Air Canada can’t afford to suffer through a washout

Air Canada has raised its capacity on transpacific flights to Vancouver by an average of 2.7 percent, the Montreal-based airline said Friday. Air Canada said it plans to boost cargo capacity by 2.7 percent…

Air Canada can’t afford to suffer through a washout

Air Canada has raised its capacity on transpacific flights to Vancouver by an average of 2.7 percent, the Montreal-based airline said Friday.

Air Canada said it plans to boost cargo capacity by 2.7 percent as well, mostly for flying from international destinations.

The airline said it did not do so as a result of the two-week washout that washed most major highways through Metro Vancouver, cutting about a quarter of the region’s highway capacity. But that problem happened just before the Chinese New Year on Feb. 10, which was an important travel day for Chinese and other tourists traveling north to Vancouver.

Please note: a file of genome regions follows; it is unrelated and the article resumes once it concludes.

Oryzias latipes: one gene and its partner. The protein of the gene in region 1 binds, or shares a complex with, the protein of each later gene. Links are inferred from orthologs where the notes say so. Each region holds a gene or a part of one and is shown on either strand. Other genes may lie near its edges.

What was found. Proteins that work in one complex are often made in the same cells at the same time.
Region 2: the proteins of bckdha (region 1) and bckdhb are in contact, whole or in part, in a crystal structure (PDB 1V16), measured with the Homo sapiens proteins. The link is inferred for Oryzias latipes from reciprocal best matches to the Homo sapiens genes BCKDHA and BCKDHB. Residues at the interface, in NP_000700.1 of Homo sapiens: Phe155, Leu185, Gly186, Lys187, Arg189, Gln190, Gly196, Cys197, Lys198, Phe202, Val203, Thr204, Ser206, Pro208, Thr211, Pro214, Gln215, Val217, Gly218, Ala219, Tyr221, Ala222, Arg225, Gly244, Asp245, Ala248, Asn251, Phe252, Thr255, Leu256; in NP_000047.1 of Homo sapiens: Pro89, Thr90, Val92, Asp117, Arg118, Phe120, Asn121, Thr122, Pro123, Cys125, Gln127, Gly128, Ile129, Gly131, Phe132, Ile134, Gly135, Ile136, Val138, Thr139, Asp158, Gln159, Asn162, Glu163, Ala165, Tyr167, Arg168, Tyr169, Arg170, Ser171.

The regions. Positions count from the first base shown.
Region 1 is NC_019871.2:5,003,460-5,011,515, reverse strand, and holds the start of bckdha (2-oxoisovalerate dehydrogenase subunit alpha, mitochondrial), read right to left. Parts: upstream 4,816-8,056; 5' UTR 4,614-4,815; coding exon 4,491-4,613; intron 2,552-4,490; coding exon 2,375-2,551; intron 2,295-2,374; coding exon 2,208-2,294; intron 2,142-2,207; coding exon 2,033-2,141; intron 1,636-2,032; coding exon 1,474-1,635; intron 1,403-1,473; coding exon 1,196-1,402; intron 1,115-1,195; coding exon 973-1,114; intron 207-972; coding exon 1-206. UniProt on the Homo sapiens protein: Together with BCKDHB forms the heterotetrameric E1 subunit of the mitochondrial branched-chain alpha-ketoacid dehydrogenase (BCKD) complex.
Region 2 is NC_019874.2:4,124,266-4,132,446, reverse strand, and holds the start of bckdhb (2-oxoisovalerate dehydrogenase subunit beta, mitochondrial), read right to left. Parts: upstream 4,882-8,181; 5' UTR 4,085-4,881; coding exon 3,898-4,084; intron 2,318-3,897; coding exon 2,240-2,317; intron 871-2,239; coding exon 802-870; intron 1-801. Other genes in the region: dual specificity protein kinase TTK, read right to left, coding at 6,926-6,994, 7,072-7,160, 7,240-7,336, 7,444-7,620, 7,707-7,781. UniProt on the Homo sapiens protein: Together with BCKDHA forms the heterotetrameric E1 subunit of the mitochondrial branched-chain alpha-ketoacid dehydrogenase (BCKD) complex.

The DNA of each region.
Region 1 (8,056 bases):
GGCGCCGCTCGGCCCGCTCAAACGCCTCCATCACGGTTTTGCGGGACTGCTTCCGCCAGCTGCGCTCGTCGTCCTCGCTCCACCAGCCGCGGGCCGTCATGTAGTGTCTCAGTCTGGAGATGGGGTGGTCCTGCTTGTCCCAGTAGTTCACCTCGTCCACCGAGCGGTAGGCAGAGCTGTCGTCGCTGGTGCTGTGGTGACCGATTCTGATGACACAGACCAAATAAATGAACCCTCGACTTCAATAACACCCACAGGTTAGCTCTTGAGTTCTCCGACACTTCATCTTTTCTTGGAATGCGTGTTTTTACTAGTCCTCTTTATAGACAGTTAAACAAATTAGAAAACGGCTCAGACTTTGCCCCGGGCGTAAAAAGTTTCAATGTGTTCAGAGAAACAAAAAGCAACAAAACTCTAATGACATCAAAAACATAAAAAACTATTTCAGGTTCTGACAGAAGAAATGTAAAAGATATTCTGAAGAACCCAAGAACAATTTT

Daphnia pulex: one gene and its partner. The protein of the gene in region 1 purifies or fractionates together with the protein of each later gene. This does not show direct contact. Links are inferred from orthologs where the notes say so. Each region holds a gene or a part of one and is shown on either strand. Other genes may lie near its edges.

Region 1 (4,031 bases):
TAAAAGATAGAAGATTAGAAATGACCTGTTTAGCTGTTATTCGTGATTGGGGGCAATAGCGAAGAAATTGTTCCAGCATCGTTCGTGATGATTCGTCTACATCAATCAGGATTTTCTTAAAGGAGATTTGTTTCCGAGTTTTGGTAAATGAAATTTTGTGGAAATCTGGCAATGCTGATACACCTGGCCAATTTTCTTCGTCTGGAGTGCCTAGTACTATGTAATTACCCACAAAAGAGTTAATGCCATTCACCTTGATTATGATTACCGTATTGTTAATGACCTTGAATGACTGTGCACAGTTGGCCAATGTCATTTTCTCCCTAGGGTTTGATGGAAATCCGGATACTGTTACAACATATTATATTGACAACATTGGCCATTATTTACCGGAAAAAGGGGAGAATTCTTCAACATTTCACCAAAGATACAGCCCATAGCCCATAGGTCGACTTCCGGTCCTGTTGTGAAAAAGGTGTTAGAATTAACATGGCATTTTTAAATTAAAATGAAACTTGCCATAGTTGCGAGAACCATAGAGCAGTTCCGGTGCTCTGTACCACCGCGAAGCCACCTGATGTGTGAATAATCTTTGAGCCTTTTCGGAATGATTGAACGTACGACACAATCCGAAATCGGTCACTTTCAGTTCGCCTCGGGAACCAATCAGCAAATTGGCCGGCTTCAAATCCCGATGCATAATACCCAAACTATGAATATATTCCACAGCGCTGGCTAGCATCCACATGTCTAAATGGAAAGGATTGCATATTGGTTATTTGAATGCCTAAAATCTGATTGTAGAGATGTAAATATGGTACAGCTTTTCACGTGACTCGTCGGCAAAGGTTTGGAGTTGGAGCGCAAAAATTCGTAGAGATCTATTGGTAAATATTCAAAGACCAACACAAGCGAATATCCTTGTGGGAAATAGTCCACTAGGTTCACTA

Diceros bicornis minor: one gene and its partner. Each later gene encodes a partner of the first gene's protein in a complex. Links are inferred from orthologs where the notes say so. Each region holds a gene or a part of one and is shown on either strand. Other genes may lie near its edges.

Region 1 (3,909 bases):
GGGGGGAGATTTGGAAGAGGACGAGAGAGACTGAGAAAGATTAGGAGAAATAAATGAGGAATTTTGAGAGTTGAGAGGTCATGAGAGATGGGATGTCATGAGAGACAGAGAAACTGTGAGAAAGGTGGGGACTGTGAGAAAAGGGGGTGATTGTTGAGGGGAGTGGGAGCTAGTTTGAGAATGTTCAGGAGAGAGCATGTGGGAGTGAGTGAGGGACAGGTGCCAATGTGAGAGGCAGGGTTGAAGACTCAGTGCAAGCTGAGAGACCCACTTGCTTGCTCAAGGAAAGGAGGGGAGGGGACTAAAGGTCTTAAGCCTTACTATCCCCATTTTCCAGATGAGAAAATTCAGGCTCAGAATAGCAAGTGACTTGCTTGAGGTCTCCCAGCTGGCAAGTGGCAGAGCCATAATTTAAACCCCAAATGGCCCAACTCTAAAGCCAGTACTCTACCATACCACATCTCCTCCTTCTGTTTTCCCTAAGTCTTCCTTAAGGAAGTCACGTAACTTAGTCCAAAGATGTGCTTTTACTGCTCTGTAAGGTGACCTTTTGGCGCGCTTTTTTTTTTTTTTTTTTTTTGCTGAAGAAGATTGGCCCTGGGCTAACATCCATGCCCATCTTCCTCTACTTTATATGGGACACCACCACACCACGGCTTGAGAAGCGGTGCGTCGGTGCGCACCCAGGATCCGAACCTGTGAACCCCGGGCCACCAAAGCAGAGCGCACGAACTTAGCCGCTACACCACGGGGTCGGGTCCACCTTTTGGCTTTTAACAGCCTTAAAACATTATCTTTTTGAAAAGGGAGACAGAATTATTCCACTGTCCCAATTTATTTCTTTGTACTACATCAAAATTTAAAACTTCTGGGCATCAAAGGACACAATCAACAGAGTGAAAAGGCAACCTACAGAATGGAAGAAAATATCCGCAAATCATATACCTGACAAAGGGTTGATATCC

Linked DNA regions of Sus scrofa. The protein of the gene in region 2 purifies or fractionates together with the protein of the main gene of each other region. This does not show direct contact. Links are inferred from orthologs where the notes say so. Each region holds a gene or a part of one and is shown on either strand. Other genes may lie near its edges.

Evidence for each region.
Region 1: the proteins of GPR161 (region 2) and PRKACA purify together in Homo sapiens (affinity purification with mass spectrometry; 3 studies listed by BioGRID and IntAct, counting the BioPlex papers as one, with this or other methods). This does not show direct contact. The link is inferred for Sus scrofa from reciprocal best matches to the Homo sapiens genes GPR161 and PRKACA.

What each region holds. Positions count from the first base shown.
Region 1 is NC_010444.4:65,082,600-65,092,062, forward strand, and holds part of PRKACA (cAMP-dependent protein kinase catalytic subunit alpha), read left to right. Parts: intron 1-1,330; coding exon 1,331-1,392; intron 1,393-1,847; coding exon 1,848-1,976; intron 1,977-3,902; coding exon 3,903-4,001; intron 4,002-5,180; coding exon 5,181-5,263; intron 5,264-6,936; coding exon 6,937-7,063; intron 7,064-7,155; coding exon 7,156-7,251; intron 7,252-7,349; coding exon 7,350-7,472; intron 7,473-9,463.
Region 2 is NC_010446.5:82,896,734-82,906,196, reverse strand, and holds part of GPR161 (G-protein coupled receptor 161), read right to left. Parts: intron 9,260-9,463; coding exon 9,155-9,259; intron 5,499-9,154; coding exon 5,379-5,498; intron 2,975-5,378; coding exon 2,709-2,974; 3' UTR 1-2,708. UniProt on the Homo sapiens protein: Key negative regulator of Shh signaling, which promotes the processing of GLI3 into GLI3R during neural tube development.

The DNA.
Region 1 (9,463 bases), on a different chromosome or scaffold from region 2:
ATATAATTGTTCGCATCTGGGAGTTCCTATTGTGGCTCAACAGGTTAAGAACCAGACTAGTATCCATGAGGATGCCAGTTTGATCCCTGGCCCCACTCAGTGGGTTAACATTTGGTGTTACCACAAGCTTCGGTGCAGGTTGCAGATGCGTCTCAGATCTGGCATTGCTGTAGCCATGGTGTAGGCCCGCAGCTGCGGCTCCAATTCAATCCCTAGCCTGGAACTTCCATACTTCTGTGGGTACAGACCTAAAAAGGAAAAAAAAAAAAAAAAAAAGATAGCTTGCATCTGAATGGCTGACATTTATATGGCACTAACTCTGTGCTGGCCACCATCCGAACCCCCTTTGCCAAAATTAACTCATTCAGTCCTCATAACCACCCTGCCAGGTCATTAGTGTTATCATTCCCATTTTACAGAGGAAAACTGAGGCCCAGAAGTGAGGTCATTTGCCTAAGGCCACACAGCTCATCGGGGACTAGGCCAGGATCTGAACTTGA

“They were big peaks in demand,” said Bradley Tingle, the airline’s senior vice president of network planning and government affairs, during a conference call Thursday afternoon. “Those peaks got consumed.”

The carrier also didn’t do the increase, he said, for security reasons: The shipping industry would not allow Air Canada to add extra cargo on flights that required a higher fuel burn.

In the wake of the Air Canada increase, China’s State Council said Thursday it has cleared a 28-day delay in the resumption of Air Canada’s transpacific flights. The Vancouver airport had said it wouldn’t reopen until mid-May, and S.C.’s online public information website said the resumption will take place on May 12.

Air Canada had cut its overseas flights in response to the Dec. 22 Canadian federal government decision to impose a $12.5 million dollar fine on it, saying the airline had denied it permission to have its planes use a bigger passenger terminal in response to a court order.

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